What does it mean to have a call out culture at work? Different from cancel culture, call out culture encompasses all forms of addressing intersectionality at work, from microaggressions to creating more inclusive systems. In order to have more open, equitable, and comfortable workplaces, we must learn to hold each other accountable.
Just as human life is complex, the workplace is full of interpersonal relationships and social dynamics. Often, they unconsciously cause us to come to conclusions about others that may not be true, and in some cases act on those assumptions. However, our implicit bias can be identified and unlearned, and that is what call out culture is all about…
No one likes feeling attacked, which is why having a conversation about an issue someone may not be aware of is distinctly different than judging or shaming them. In other words, “the notion of call-out culture being a life-ruining process depriving people of the opportunity to redeem themselves for wrongdoings is a fundamental misunderstanding.” Notice those who reject call out culture all together, as it may be a sign of inherent fear towards addressing the ways in which their own behavior or comments are harmful to others.
You may be thinking, ok, saying anything to anyone these days puts us at risk for tempers flaring. So, how do we approach topics like bias and microaggressions at work or in hiring? The answer is slowly, and patiently. Diversity and inclusion are just buzzwords if we avoid the work of examining how our own biases impact others. In our experience, people are more willing to listen and learn about breaking down barriers in the workplace than we may think. (Unpacking another assumption there…)
Now that we know a call out is different than “cancelling” someone, why is implementing call out culture so beneficial? By definition, call out culture refers to when someone or an entity brings “awareness with intention to another person or entity about a harmful or otherwise problematic behavior they committed.” Calling attention to harmful practices or comments, even if they were unintentional, is the very first step of creating a safe space for all groups and employees.
Ensuring your team that they will be listened to encourages employees to be more authentic when sharing their experiences. Call out culture can make those who may be in the minority, like women or BIPOC employees, feel a greater comfort level that microaggressions and incidents of bias will be addressed in a calm, didactic way.
By starting to make work one less place where people have to pick their battles, or stomach an uncomfortable microaggression, your team can bring about growth and openness. In turn, this also elevates the intersectionality of your team. Intentionally making space for these discussions opens up the floor for new perspectives on problem solving, brainstorming, and leadership.
If you’ve ever been called out by someone else for an unsavory comment, or something else that crossed the line, it can be uncomfortable. Dealing with being the one in the hot seat can make people defensive, and switch the conversation from what was said to what was intended/not intended. While this reaction is normal, it’s worth breaking down. Organizations cannot dictate a laundry list of change items without the individuals that make up those organizations doing the work.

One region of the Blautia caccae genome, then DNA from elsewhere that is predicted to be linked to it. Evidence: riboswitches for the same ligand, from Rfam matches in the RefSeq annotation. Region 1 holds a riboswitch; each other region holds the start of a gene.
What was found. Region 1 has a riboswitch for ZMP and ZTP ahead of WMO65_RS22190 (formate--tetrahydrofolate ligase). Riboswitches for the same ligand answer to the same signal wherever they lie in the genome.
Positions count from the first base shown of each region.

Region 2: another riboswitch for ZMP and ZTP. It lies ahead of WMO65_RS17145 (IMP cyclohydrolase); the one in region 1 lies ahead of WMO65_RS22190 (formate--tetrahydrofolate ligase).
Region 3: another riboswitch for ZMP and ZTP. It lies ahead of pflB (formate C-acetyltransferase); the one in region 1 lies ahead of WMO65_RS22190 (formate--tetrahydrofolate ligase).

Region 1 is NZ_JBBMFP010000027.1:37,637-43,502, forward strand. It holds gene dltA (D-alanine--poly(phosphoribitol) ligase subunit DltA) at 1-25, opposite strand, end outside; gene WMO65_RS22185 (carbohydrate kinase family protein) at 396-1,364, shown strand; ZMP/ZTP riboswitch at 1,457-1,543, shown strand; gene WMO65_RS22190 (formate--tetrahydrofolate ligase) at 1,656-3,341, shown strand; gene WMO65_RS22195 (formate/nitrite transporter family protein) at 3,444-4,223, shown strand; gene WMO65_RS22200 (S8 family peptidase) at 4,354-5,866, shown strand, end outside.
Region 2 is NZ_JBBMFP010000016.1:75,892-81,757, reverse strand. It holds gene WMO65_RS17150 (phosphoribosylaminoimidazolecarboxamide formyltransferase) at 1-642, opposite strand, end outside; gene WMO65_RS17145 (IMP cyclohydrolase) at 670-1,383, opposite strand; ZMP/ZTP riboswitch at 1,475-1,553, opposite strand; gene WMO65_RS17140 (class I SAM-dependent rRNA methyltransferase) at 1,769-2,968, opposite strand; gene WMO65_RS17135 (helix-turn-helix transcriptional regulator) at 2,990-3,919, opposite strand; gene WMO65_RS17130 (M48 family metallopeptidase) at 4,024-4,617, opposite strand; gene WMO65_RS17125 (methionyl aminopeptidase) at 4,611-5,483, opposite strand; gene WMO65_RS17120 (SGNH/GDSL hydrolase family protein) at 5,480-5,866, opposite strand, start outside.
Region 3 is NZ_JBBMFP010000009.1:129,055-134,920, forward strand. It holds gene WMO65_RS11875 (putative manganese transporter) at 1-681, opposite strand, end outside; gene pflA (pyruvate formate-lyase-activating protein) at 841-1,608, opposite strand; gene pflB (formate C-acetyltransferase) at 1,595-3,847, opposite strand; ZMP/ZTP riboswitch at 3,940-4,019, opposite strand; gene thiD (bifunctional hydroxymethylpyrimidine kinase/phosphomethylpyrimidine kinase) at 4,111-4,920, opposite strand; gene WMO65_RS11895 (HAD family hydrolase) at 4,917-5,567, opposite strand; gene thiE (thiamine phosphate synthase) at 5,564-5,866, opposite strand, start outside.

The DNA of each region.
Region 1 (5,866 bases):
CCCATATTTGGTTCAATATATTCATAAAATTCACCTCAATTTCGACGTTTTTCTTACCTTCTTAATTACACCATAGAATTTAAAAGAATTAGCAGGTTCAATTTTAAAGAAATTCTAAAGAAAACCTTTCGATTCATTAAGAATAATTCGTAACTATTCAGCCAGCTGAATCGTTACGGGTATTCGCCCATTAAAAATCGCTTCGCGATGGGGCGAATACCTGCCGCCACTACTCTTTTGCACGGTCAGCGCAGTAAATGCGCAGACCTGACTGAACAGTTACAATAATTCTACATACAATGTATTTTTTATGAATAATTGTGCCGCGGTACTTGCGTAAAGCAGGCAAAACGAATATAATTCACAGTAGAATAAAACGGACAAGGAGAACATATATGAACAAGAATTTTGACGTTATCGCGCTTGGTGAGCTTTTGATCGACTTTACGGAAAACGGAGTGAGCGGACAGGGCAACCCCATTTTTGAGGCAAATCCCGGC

For example, when a situation arises where a call out is necessary or has already happened, help your team focus on what was said and why it has harmful associations. If the situation feels more heated than friendly, give the offended party time to explain their perspective. It’s likely that the offender did not intend harm, which is why highlighting what there is to be learned is more important than outwardly labeling another person as racist or sexist. Business writer Katrice Dustin gets to the heart of staying open minded:
“If allies are to remain teachable, then acknowledgment must be made and criticism must be readily embraced. To be an ally is to never stop unlearning and learning, to use one’s privilege to defend and amplify the voices of the marginalized and oppressed, and to strive for impactful action while calling for others to do the same.”
After all, being called out in the first place is an indication of trust. It shows that the person making the call out wants the other person to grow. Just like feedback on a presentation or a job interview, social feedback is a necessary part of not just coexisting, but thriving and creating together. From our perspective, this is why call out culture can be good because it has the power to create learning opportunities and positive change.
When breaking down big topics like stereotyping and interpersonal relationships at work, examples are very helpful. Here’s some tips on approaching a call out or conversation about something more personal:
As we continue to pursue greater diversity and inclusion on our teams, call out culture should be viewed as an opportunity for authenticity and honesty. As a recruiting partner, our position creates a unique space where examples of bias play out all the time, and we have more power to work on them. Noting where we have blind spots, or where we too heavily rely on assumptions, it can help us be more intentional, and grow.
Here at BWBacon Group, we know and live what you are experiencing as an employer or job seeker in Denver, Boulder, Dallas, San Francisco, New York City or any of the other cities we work in. We believe great recruiting starts and ends with understanding people.
If you have any questions about living, working or playing any of the areas we serve, please contact us. We are happy to help. Seize the day, every day, that’s what we say!